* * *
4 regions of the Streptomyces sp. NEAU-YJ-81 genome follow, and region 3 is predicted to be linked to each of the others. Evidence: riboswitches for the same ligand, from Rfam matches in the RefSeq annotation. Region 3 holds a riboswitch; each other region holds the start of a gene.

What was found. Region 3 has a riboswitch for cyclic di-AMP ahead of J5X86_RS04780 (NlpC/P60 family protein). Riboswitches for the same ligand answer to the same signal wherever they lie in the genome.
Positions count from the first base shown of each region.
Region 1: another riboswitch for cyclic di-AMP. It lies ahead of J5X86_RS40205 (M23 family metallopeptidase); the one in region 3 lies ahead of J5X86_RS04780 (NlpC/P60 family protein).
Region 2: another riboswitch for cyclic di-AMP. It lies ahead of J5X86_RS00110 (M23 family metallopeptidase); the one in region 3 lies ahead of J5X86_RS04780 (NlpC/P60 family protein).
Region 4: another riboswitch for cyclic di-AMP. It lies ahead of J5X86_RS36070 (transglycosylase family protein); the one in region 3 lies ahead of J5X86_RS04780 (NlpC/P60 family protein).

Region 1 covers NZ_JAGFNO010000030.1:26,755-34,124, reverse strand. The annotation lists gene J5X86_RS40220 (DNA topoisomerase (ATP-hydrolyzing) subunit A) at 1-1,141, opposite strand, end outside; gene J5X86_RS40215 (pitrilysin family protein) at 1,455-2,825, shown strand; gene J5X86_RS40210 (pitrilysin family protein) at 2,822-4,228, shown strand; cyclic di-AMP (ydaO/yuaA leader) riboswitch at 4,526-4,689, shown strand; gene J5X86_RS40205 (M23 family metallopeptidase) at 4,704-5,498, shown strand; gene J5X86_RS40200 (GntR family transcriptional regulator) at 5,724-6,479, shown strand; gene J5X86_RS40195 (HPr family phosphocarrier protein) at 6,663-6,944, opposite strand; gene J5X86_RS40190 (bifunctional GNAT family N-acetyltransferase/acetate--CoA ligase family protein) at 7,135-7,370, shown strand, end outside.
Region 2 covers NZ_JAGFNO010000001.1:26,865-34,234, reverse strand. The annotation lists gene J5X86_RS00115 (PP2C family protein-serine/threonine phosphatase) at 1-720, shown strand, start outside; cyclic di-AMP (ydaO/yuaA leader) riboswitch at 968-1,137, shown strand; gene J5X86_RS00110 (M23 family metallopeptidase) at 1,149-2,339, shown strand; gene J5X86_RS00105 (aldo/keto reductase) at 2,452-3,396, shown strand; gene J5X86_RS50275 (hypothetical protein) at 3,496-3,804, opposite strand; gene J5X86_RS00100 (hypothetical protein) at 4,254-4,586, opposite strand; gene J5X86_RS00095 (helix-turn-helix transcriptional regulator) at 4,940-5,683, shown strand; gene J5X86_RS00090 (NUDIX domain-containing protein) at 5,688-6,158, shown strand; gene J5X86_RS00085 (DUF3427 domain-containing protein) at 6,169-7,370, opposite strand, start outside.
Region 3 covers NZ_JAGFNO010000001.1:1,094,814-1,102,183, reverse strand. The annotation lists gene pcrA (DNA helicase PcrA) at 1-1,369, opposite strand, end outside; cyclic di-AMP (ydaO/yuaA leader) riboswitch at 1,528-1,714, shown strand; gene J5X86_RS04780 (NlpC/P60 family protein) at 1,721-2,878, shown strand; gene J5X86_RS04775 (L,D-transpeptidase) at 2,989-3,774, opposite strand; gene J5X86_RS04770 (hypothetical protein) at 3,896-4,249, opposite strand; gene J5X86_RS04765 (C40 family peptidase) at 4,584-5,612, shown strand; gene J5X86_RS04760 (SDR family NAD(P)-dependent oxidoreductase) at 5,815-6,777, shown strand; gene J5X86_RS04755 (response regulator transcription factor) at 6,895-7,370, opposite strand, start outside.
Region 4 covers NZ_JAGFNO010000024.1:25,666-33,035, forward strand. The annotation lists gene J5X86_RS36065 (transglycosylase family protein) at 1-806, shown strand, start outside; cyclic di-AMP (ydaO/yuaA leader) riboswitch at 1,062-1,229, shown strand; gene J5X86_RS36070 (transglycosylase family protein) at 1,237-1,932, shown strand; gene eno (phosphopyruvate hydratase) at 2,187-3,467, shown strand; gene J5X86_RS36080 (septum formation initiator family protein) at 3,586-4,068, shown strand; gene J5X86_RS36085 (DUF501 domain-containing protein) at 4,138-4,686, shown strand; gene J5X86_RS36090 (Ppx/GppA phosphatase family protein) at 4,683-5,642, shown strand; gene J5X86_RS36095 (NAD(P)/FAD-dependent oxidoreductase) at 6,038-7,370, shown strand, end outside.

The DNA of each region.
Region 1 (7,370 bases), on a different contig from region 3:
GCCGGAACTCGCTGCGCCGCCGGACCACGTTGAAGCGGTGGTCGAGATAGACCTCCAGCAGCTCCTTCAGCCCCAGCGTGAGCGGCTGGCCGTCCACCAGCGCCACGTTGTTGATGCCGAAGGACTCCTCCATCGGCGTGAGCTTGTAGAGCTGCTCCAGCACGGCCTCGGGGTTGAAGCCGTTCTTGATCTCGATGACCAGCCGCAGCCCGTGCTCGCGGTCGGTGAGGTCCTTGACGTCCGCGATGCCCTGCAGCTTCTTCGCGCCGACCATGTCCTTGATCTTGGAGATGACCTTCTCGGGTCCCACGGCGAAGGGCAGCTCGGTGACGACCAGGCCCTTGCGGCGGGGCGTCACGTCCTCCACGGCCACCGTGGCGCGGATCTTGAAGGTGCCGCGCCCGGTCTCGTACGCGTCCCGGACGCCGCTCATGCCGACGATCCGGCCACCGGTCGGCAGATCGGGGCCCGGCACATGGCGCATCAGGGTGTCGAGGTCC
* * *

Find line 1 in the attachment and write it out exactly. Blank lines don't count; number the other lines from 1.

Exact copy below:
4 regions of the Streptomyces sp. NEAU-YJ-81 genome follow, and region 3 is predicted to be linked to each of the others. Evidence: riboswitches for the same ligand, from Rfam matches in the RefSeq annotation. Region 3 holds a riboswitch; each other region holds the start of a gene.